Although the favorable impact of a CR has been shown in a number of studies, no study before ours independently assessed the impact of a PR in severe lupus nephritis. The value of a PR in our study is consistent with that in other forms of glomerular disease, in which renal survival in patients with a PR is intermediate being less than that for patients who entered a CR but significantly better than that for patients with NR (10,11). The importance of maintaining a remission has been emphasized in patients with lupus nephritis because patients with renal flares are six times as likely to progress to ESRD as those without a flare (27). Although we found that the proportion of patients with moderate to severe renal flares was higher in patients with PR compared with patients with a CR, the outcomes were still significantly better than for patients who never entered a remission. Nonetheless, the increase in flares in patients with a PR and the poorer outcomes compared with patients with CR underscores the recent warning that PR should not be an end point that results in discontinuation of treatment (38). Rather, patients with PR, possibly even more than patients with CR, will require ongoing maintenance therapy to minimize flares and reduce the potential for progressive renal disease.
On the basis of our therapeutic approach and definitions for remission, we found that even a PR in patients with severe lupus nephritis led to significant improvement in outcomes compared with patients who achieved NR. Despite this, the goal of therapy in severe lupus nephritis remains the attainment of a CR as defined by normalization of proteinuria and renal function because the outcomes for these patients remain far superior compared with those for patients with a PR. The finding that patients with CR have less advanced renal disease than patients with PR or NR stresses the importance of early detection and aggressive treatment of severe lupus nephritis.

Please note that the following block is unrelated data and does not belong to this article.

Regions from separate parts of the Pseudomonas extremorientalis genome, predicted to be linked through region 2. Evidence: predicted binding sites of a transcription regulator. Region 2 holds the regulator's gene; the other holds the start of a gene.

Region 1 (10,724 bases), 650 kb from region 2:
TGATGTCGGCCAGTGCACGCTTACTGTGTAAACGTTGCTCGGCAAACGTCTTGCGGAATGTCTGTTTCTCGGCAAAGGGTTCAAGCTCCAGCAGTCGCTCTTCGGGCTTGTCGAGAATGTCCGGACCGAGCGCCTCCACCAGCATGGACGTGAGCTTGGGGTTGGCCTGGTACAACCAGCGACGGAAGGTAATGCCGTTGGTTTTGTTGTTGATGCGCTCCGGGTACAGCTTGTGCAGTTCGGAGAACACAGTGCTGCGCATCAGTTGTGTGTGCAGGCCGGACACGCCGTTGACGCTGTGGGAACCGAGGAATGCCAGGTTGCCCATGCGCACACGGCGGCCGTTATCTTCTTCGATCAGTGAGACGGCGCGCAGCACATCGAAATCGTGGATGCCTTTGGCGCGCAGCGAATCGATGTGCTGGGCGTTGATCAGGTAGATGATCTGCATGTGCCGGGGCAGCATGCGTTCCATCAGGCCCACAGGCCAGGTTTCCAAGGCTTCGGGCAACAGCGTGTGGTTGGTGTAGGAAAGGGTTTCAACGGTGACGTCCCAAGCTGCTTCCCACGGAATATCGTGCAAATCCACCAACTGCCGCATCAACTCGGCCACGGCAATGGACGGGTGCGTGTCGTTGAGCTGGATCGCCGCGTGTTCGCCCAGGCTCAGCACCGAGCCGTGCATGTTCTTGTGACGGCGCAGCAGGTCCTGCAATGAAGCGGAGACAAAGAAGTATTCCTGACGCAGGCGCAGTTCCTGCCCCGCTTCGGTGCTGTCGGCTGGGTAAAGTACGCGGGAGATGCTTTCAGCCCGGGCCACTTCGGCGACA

The Lupus Nephritis Collaborative Study Group included the following: Rush-Presbyterian-St. Luke's Medical Center, Chicago, IL: E.J. Lewis, J.L. Roberts, M.M. Schwartz, R.A. Rodby, and H.L. Corwin; George Washington University, Washington, DC: J.M. Lachin, S.-P. Lan, P. Cleary; William Beaumont Hospital, Royal Oak, MI: J. Bernstein, H. Shapiro, and B.F. Rosenberg; Cleveland Clinic, Cleveland, OH: M.A. Pohl, J. Clough, and G. Gephardt; University of Colorado, Denver, CO: T. Berl; Henry Ford Hospital, Detroit, MI: N. Levin; University of Iowa, Iowa City, IA: L.G. Hunsicker and S. Bonsib; Evanston Hospital, Evanston, IL: N. Simon and H. Friederici; Northwestern University, Chicago, IL: F. del Greco and F.A. Carone (deceased); Ohio State University, Columbus, OH: L. Hebert and H.M. Sharma; University of Pennsylvania, Philadelphia, PA: E. Nielson and J. Tomazewski; Tufts-New England Medical Center, Boston, MA: A. Levey and A. Ucci; Medical College of Wisconsin, Milwaukee, WI: J. Lemann (deceased), S.S. Blumenthal, and J. Garancis; New York Medical College, Valhalla, NY: K. Shapiro and P. Chander; West Virginia University, Morgantown, WV: F. Whittier, J.W. Graves, J. Bathon, and R. Riley. The Pathology Committee included the following: M.M. Schwartz (Chairman) Rush-Presbyterian-St. Luke's Medical Center, Chicago, IL; J. Bernstein, William Beaumont Hospital, Royal Oak, MI; G.H. Hill, Francis Scott Key Medical Institution, a Johns Hopkins Medical Institution, Baltimore, MD; K. Holley, Mayo Clinic, Rochester, MI.
Published online ahead of print. Publication date available at www.cjasn.org.